Some people practice at home, some don’t. It’s your choir and your time so it’s up to you. But if you DID want to practice at home, here are some things that might help.
Lyrics learning is the thing people stress about the most. If you’re an auditory learner then listening on repeat will work. If you’re a visual learner, draw little pictures on your lyrics or write the words out to tricky parts on a separate piece of paper.
Use your lyrics sheets and feel free to scribble on them. Many people find it beneficial to draw the song – this is simply a good way of focusing on listening as opposed to joining and/or guessing. Mark the points where the part you’re singing goes up or down – remove the lyrics you’re not singing and add in things like oohhh and ahh where appropriate.
Listen to the song from the recordings provided. Sometimes, the harmonies I create are different to the ones on the original tracks, sometimes the originals don’t have any harmony at all.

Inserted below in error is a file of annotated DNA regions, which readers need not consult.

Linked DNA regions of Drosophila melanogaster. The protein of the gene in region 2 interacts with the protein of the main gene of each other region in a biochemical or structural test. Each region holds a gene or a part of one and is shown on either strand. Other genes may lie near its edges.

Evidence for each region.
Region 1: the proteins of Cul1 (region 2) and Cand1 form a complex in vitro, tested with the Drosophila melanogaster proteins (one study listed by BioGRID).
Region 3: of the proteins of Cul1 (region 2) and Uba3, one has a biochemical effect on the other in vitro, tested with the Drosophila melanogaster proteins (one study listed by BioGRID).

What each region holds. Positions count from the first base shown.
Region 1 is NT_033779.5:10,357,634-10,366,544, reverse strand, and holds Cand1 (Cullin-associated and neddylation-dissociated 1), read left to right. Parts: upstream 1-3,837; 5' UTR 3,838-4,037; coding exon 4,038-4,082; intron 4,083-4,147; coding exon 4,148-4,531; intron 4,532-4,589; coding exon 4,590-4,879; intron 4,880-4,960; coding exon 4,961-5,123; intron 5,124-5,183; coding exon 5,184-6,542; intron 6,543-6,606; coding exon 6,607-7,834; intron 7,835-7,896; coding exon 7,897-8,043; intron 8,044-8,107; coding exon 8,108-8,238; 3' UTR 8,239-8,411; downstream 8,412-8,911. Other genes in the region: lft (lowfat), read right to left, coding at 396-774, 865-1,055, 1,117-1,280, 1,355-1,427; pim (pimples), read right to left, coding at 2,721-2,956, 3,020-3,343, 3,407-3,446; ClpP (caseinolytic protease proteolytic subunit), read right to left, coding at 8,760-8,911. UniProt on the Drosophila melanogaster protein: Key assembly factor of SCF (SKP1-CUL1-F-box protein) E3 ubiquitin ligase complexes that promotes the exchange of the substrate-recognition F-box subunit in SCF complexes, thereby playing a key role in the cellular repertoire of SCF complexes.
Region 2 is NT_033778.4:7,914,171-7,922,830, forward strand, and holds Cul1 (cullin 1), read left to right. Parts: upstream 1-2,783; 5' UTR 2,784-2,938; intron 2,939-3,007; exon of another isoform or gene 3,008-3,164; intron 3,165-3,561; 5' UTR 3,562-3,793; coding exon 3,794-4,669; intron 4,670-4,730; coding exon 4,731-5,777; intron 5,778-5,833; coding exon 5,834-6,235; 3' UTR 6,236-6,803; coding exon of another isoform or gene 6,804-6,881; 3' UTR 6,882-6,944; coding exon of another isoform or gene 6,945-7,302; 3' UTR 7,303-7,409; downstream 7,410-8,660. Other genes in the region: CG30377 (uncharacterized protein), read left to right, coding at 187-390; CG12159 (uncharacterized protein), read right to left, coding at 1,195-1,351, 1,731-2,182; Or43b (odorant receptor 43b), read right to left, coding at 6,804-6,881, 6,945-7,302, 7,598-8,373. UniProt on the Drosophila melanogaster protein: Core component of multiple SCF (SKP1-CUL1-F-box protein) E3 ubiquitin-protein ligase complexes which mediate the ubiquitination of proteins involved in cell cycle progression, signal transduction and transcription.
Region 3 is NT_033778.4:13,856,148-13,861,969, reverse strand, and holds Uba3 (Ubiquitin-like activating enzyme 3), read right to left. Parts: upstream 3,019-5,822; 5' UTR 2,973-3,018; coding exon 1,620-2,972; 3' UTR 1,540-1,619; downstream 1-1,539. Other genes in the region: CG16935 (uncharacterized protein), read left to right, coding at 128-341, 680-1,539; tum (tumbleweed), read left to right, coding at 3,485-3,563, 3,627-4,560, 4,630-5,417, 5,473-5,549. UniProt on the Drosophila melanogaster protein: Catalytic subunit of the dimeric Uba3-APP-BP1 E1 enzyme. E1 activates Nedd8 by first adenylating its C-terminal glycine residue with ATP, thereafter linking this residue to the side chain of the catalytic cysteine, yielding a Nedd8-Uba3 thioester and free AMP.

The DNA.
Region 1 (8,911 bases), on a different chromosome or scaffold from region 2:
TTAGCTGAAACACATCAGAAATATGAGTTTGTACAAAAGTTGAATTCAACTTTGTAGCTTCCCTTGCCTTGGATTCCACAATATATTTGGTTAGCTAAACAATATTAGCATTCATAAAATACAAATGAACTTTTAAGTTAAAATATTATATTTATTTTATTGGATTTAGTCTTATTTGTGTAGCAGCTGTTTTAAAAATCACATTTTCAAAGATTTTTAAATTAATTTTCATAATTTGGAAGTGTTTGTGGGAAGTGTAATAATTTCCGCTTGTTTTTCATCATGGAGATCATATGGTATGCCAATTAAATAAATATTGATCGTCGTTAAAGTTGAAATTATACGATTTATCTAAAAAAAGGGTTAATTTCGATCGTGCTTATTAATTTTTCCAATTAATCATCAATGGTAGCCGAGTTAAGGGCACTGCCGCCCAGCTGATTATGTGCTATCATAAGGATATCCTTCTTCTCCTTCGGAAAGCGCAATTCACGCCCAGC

The most value is in listening without joining in – just like in the full rehearsals. Really focusing one the melody of your part requires thought. It’s OK to listen whilst doing something else but actually, if you’re struggling with a specific song or section, take the time to really, really listen.
Sing along with your part – they’re all on the Shared Drive. Again, singing along while you’re cooking tea or walking to dog is great but if you’re really trying to get to grips with a song, then sit with your words, and sing along mindfully.
When you think you’ve got it, try singing along YOUR part against one of the other parts! If you’ve s harmony, sing against the Yellow (tune) part. When you’ve mastered that, sing along against ALL PARTS versions.
Remember, when you sing with the choir, you’re not on your own like you are at home. You can always rely on other people to help, but not to carry you through the whole song!
I hope this helps x